Emission estimation of nitrous oxide (N2O) from a wheat cropping system under varying tillage practices and different levels of nitrogen fertiliser 
blank image
Nirmali Bordoloi , K. K. Baruah and P. Bhattacharyya
pp. 767-776

A two-year field study on N2O emission was conducted in a wheat ecosystem. Nitrogen fertiliser stimulates N2O emission under reduced tillage practice. With increasing nitrogen fertilisation levels, nitrogen use efficiency was found to decrease irrespective of the tillage practices. A 25-% reduction in nitrogen fertiliser reduced N2O emission in conventional tillage practice without sacrificing the wheat grain productivity.

 
  
 

blank image blank image blank image

   
These articles have been peer reviewed and accepted for publication. They are still in production and have not been edited, so may differ from the final published form.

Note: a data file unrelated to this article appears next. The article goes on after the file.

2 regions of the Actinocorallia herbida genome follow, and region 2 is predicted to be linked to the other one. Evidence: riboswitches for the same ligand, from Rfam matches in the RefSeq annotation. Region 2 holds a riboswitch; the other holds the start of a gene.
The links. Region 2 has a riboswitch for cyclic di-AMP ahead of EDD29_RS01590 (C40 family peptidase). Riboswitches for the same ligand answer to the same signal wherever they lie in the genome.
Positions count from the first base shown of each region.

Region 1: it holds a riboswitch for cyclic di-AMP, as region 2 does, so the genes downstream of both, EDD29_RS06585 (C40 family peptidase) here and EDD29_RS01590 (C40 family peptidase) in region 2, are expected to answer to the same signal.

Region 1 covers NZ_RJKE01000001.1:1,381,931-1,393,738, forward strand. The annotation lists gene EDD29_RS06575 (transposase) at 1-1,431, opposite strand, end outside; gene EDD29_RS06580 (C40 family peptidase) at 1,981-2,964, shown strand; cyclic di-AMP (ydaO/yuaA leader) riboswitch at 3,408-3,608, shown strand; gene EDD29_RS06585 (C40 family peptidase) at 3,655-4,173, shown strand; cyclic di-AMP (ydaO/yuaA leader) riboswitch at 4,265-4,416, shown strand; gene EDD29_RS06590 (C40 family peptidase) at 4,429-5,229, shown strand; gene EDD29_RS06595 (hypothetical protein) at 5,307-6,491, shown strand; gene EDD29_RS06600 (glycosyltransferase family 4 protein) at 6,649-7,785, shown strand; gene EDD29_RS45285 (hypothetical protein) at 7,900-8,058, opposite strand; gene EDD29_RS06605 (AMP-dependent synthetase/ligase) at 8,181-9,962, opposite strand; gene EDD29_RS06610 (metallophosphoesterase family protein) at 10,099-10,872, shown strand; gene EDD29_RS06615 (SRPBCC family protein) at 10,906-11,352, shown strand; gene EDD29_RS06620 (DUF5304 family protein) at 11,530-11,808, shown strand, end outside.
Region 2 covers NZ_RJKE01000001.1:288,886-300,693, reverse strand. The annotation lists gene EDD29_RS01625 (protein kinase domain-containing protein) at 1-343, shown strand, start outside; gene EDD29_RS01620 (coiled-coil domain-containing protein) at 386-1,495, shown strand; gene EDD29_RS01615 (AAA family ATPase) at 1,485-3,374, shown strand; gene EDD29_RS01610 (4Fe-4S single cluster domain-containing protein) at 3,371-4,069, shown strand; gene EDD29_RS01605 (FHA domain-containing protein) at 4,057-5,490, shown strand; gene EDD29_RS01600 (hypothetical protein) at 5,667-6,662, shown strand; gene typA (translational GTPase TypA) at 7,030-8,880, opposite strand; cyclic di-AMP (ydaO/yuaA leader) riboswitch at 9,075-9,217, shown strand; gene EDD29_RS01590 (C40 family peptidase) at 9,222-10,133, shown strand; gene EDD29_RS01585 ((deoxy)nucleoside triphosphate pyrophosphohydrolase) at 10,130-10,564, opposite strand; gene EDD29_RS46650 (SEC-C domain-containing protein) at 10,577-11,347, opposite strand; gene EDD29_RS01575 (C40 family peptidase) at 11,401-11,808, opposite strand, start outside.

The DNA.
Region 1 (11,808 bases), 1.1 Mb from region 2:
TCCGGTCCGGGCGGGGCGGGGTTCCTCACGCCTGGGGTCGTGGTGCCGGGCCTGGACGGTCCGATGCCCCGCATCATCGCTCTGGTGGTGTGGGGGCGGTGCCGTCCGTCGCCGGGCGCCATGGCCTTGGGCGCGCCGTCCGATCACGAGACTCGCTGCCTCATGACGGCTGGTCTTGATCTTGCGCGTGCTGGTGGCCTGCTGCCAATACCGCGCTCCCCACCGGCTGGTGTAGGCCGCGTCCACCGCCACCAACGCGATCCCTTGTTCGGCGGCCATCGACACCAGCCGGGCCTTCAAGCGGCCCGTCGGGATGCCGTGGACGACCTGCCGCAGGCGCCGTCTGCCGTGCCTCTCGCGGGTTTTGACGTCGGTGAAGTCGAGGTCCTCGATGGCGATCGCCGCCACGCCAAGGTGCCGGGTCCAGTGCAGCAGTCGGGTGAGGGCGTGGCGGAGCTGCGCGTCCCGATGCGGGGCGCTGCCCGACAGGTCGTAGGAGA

SR16132  Accepted 18 September 2016
    Plant litter variability and soil N mobility
    Hongtao Zhong, Carol Smith, Brett Robinson, Young-Nam Kim, Nick Dickinson
    Abstract


    SR16098  Accepted 06 September 2016
    Reduction of evaporation from bare soil using plastic and gravel mulches, and assessment of gravel mulch for partitioning evapotranspiration under irrigated canola
    Phesheya Dlamini, Leon van Rensburg, Christiaan du Preez
    Abstract


    SR15347  Accepted 03 September 2016
    Cork oak leaf decomposition in three different land uses within a montado of southern Portugal
    Maria Luisa Arosa, Sofia R. Costa, Helena Freitas
    Abstract


    SR16136  Accepted 30 August 2016
    Impacts of strategic tillage on short-term erosion, nutrient loss in runoff and greenhouse gas emissions
    Alice Melland, Dio Antille, Yash Dang
    Abstract


    SR16123  Accepted 23 August 2016
    Effects of crop rotation on properties of a Vietnam clay soil under rice-based cropping systems
    Linh Tran Ba, Guong Vo Thi, Tran Vo Thi Thu, Khoa Le Van, Dan C Old, Wim Cornelis
    Abstract


    SR16116  Accepted 10 August 2016